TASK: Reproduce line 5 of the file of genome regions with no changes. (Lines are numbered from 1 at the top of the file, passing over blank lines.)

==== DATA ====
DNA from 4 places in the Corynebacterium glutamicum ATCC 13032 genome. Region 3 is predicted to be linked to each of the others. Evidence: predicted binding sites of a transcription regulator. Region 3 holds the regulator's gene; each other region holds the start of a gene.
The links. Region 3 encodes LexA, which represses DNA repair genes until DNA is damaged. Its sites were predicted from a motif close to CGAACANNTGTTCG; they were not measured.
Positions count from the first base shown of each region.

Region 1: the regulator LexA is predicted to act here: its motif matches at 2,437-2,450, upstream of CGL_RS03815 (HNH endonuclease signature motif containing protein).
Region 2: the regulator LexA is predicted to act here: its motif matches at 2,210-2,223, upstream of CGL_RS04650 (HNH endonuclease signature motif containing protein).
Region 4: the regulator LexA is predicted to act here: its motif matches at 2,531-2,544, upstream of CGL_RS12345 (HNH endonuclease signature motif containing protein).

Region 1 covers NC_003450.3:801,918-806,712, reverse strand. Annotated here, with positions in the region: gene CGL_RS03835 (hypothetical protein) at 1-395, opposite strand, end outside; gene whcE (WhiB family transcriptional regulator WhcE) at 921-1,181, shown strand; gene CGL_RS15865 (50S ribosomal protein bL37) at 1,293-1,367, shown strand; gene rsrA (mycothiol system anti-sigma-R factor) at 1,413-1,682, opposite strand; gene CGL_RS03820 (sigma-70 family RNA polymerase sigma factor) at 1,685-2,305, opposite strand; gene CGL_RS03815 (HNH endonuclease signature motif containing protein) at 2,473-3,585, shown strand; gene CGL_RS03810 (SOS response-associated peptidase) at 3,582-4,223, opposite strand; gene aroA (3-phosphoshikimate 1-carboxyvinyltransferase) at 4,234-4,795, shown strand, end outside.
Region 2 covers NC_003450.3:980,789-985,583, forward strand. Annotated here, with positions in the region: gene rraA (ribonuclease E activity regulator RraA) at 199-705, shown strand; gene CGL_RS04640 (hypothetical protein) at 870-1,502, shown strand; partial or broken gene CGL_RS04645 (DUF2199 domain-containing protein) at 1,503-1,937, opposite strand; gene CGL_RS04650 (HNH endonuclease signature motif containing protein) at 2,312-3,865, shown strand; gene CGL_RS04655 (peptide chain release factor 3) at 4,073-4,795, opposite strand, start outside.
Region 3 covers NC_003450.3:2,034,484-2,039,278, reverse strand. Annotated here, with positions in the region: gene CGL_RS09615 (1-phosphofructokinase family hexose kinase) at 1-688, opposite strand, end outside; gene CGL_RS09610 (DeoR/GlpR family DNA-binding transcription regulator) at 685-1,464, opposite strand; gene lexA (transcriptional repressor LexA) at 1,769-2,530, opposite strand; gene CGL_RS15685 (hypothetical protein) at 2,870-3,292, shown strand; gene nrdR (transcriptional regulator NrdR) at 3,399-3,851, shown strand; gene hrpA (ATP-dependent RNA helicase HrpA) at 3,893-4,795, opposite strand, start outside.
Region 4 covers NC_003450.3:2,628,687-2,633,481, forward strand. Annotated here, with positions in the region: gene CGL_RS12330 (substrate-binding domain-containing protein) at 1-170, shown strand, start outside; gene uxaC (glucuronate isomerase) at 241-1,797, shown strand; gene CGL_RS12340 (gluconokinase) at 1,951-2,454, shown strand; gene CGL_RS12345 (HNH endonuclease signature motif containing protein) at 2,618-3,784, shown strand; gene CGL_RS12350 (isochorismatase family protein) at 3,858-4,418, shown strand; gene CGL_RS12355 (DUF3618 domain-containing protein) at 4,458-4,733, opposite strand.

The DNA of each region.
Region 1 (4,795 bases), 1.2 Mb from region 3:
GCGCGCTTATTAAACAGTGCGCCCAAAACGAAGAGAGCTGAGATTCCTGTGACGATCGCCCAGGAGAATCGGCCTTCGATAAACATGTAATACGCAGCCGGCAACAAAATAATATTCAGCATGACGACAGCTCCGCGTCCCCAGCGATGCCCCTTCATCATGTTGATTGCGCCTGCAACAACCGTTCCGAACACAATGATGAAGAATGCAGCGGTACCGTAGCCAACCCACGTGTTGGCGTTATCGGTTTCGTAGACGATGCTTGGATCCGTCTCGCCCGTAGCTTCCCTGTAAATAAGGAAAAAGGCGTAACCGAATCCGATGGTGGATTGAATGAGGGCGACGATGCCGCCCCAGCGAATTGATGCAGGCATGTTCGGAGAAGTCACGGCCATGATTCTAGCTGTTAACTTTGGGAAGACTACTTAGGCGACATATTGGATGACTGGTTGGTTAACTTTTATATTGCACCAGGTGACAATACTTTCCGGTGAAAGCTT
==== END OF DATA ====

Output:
Region 2: the regulator LexA is predicted to act here: its motif matches at 2,210-2,223, upstream of CGL_RS04650 (HNH endonuclease signature motif containing protein).